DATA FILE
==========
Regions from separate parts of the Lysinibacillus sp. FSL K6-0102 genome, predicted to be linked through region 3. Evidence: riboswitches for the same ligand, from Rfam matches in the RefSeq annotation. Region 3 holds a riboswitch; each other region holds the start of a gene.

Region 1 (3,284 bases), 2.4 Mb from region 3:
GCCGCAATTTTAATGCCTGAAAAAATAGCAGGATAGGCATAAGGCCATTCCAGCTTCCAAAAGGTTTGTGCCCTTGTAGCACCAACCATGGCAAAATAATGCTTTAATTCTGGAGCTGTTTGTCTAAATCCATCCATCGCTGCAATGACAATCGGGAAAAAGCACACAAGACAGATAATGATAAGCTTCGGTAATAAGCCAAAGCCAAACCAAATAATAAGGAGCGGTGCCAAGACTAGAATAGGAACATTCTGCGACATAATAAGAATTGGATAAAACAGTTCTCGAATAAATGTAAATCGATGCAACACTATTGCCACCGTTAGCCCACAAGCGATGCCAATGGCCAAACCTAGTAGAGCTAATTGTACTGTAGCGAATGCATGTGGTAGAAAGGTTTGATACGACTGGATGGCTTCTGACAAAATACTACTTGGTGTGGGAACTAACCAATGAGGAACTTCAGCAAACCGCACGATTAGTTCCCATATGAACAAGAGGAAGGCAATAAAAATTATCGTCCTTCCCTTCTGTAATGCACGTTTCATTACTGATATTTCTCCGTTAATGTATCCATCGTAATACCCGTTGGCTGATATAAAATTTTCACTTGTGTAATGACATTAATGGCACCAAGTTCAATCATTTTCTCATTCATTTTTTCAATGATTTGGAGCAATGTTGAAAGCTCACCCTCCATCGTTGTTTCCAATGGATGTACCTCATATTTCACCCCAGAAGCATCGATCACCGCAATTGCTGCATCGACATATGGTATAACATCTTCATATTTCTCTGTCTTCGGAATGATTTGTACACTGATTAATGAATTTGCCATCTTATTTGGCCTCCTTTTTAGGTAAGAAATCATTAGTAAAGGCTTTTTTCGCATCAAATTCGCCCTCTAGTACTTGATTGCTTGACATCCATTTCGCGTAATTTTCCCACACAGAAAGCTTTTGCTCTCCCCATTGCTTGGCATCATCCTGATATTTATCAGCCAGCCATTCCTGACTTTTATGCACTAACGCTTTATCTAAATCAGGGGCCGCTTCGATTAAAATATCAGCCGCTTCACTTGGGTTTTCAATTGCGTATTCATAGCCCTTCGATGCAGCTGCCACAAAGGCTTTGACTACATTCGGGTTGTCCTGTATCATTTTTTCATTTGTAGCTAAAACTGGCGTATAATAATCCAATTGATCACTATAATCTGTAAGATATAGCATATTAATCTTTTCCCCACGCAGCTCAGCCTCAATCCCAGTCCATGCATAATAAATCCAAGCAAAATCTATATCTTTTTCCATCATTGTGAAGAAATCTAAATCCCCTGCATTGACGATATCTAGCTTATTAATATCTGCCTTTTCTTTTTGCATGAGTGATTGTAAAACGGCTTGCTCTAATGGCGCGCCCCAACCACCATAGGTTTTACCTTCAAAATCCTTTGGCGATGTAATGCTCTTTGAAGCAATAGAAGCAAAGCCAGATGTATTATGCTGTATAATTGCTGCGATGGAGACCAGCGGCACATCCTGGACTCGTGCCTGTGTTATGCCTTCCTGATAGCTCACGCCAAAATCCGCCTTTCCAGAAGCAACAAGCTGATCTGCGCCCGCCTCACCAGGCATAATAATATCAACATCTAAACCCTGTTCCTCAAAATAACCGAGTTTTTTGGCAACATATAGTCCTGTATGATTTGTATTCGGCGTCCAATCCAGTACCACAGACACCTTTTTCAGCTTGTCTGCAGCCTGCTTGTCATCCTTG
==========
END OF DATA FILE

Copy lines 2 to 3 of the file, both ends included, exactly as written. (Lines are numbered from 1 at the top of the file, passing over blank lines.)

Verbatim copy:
Region 1 (3,284 bases), 2.4 Mb from region 3:
GCCGCAATTTTAATGCCTGAAAAAATAGCAGGATAGGCATAAGGCCATTCCAGCTTCCAAAAGGTTTGTGCCCTTGTAGCACCAACCATGGCAAAATAATGCTTTAATTCTGGAGCTGTTTGTCTAAATCCATCCATCGCTGCAATGACAATCGGGAAAAAGCACACAAGACAGATAATGATAAGCTTCGGTAATAAGCCAAAGCCAAACCAAATAATAAGGAGCGGTGCCAAGACTAGAATAGGAACATTCTGCGACATAATAAGAATTGGATAAAACAGTTCTCGAATAAATGTAAATCGATGCAACACTATTGCCACCGTTAGCCCACAAGCGATGCCAATGGCCAAACCTAGTAGAGCTAATTGTACTGTAGCGAATGCATGTGGTAGAAAGGTTTGATACGACTGGATGGCTTCTGACAAAATACTACTTGGTGTGGGAACTAACCAATGAGGAACTTCAGCAAACCGCACGATTAGTTCCCATATGAACAAGAGGAAGGCAATAAAAATTATCGTCCTTCCCTTCTGTAATGCACGTTTCATTACTGATATTTCTCCGTTAATGTATCCATCGTAATACCCGTTGGCTGATATAAAATTTTCACTTGTGTAATGACATTAATGGCACCAAGTTCAATCATTTTCTCATTCATTTTTTCAATGATTTGGAGCAATGTTGAAAGCTCACCCTCCATCGTTGTTTCCAATGGATGTACCTCATATTTCACCCCAGAAGCATCGATCACCGCAATTGCTGCATCGACATATGGTATAACATCTTCATATTTCTCTGTCTTCGGAATGATTTGTACACTGATTAATGAATTTGCCATCTTATTTGGCCTCCTTTTTAGGTAAGAAATCATTAGTAAAGGCTTTTTTCGCATCAAATTCGCCCTCTAGTACTTGATTGCTTGACATCCATTTCGCGTAATTTTCCCACACAGAAAGCTTTTGCTCTCCCCATTGCTTGGCATCATCCTGATATTTATCAGCCAGCCATTCCTGACTTTTATGCACTAACGCTTTATCTAAATCAGGGGCCGCTTCGATTAAAATATCAGCCGCTTCACTTGGGTTTTCAATTGCGTATTCATAGCCCTTCGATGCAGCTGCCACAAAGGCTTTGACTACATTCGGGTTGTCCTGTATCATTTTTTCATTTGTAGCTAAAACTGGCGTATAATAATCCAATTGATCACTATAATCTGTAAGATATAGCATATTAATCTTTTCCCCACGCAGCTCAGCCTCAATCCCAGTCCATGCATAATAAATCCAAGCAAAATCTATATCTTTTTCCATCATTGTGAAGAAATCTAAATCCCCTGCATTGACGATATCTAGCTTATTAATATCTGCCTTTTCTTTTTGCATGAGTGATTGTAAAACGGCTTGCTCTAATGGCGCGCCCCAACCACCATAGGTTTTACCTTCAAAATCCTTTGGCGATGTAATGCTCTTTGAAGCAATAGAAGCAAAGCCAGATGTATTATGCTGTATAATTGCTGCGATGGAGACCAGCGGCACATCCTGGACTCGTGCCTGTGTTATGCCTTCCTGATAGCTCACGCCAAAATCCGCCTTTCCAGAAGCAACAAGCTGATCTGCGCCCGCCTCACCAGGCATAATAATATCAACATCTAAACCCTGTTCCTCAAAATAACCGAGTTTTTTGGCAACATATAGTCCTGTATGATTTGTATTCGGCGTCCAATCCAGTACCACAGACACCTTTTTCAGCTTGTCTGCAGCCTGCTTGTCATCCTTG